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By Bonnie B. Price, PhD, and John Martes
April 24, 2012 (El Cajon) -- El Cajon is a city of 99,478, with 37,157 registered voters (4/6/12 SDROV).  Democrats number 12,453, Republicans 14,416, and No Party Preference (NPP) 8,294.  El Cajon is the poorest city in the county, with 30% of its population living at or below the poverty line.  It is a multi-ethnic, multicultural city having this composition: 57% white, 28% Hispanic, 4% Asian & Pacific Islander, 6% Black, and 5% other.  El Cajon’s population is 51% female and 49% male.  (All population data are from the 2010 Census available at
The city council has taken a number of actions over time that have further impoverished the city.
Here’s a litany of some of their actions:

1.   Imposed the highest sales tax in the county for 20 years to cope with a structural deficit that only covers two years.   Sales taxes hit the poorest more than those who have greater wealth.

2.   Increased the sewer rates by 98% over last year.  These rates hit the poorest more than those who have greater wealth, as well.

3.   Created an initiative on the June 2012 ballot to make the city a charter city, independent of California oversight.  The initiative will hurt working people who are employed on city contracts.  Other issues are likely to emerge under a charter that removes current limitations.

4.   Filled a recent city council seat vacated by a woman, with a white male.  Now the council is filled with five white males.  Among those who volunteered to fill the vacancy was a Black woman, Vickie Butcher, and Iraqi-American male, Ben Kalasho.  The mayor did not even want to hear from volunteers or their representatives, but he was persuaded to allow them to speak.  Thereafter, he said he already had someone in mind to fill the seat and the others on the council agreed to only bring forth their own choices and cast a vote.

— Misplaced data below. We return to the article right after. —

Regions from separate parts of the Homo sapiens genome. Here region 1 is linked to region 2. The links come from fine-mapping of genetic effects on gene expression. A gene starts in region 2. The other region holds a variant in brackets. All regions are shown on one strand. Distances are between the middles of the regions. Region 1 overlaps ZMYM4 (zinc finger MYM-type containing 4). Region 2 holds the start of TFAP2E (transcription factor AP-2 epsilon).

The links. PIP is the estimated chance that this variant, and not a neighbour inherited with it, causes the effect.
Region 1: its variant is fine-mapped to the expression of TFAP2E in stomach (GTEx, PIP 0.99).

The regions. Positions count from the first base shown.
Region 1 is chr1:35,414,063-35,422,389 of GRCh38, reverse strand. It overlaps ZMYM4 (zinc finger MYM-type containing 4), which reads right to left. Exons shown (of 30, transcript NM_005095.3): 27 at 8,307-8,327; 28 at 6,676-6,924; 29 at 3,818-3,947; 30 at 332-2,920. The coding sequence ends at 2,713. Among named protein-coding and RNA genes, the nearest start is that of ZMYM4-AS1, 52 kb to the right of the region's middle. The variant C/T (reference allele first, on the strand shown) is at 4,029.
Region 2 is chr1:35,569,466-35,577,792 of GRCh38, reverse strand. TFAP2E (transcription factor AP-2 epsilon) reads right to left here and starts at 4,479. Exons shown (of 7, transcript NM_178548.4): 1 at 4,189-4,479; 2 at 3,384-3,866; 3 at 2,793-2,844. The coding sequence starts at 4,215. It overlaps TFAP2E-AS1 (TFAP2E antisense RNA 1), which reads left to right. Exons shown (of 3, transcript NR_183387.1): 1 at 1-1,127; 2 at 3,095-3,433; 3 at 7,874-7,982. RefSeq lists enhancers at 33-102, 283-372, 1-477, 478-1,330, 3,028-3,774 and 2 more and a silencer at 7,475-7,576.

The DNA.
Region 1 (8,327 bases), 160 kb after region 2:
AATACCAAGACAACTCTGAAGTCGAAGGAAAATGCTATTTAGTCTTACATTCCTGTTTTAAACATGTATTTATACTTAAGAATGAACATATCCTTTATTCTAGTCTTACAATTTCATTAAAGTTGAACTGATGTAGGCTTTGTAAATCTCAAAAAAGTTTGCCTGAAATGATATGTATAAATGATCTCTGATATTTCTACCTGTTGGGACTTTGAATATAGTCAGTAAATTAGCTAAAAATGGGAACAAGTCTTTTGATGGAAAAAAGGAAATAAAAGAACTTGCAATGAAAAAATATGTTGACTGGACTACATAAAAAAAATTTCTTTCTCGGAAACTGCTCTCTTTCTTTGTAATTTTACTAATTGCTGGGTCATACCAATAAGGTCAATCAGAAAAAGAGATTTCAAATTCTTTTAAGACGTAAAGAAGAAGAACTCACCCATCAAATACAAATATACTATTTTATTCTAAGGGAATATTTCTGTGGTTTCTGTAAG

5.   Made a commitment to move forward with a plan to raze the East County Performing Arts Center (ECPAC) and put a Marriott Courtyard hotel in its place.  The performing arts community committee had been promised that ECPAC would be repaired two years ago, and then reopened for their use. Nothing was discussed about ECPAC being city-owned land that should be assessed for its value, then opened for competitive bidding, if the council wanted to implement the plan. 

There are many other issues not listed here that make the city council the most unrepresentative, unresponsive city government in the county.  
We have until May 21, 2012 to get more people to register to vote.   Then, we need to get them to vote against the city council initiative to make El Cajon a charter city, independent of California restrictions on what the city council may choose to do. 
NO on PROP D is the name of a citizen group committed to ensuring responsive, responsible government in El Cajon.  Anyone who wants to join the effort should call Jonathan Goetz at (619) 633-5184 or send an email to  and volunteer to help as soon as possible.

The views in this editorial reflect the opinions of the authors and do not necessarily reflect the views of East County Magazine. To submit an editorial for consideration, contact 

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No on Prop D

The above article makes the case that the city council cannot be trusted to act in a way that supports their constituents. Voting in favor of Prop D will only make it easier for the city council to continue to ignore the needs of the citizens of El Cajon. The Green Party of San Diego recommends a no vote on Prop D as I do. Hugh Moore, El Cajon resident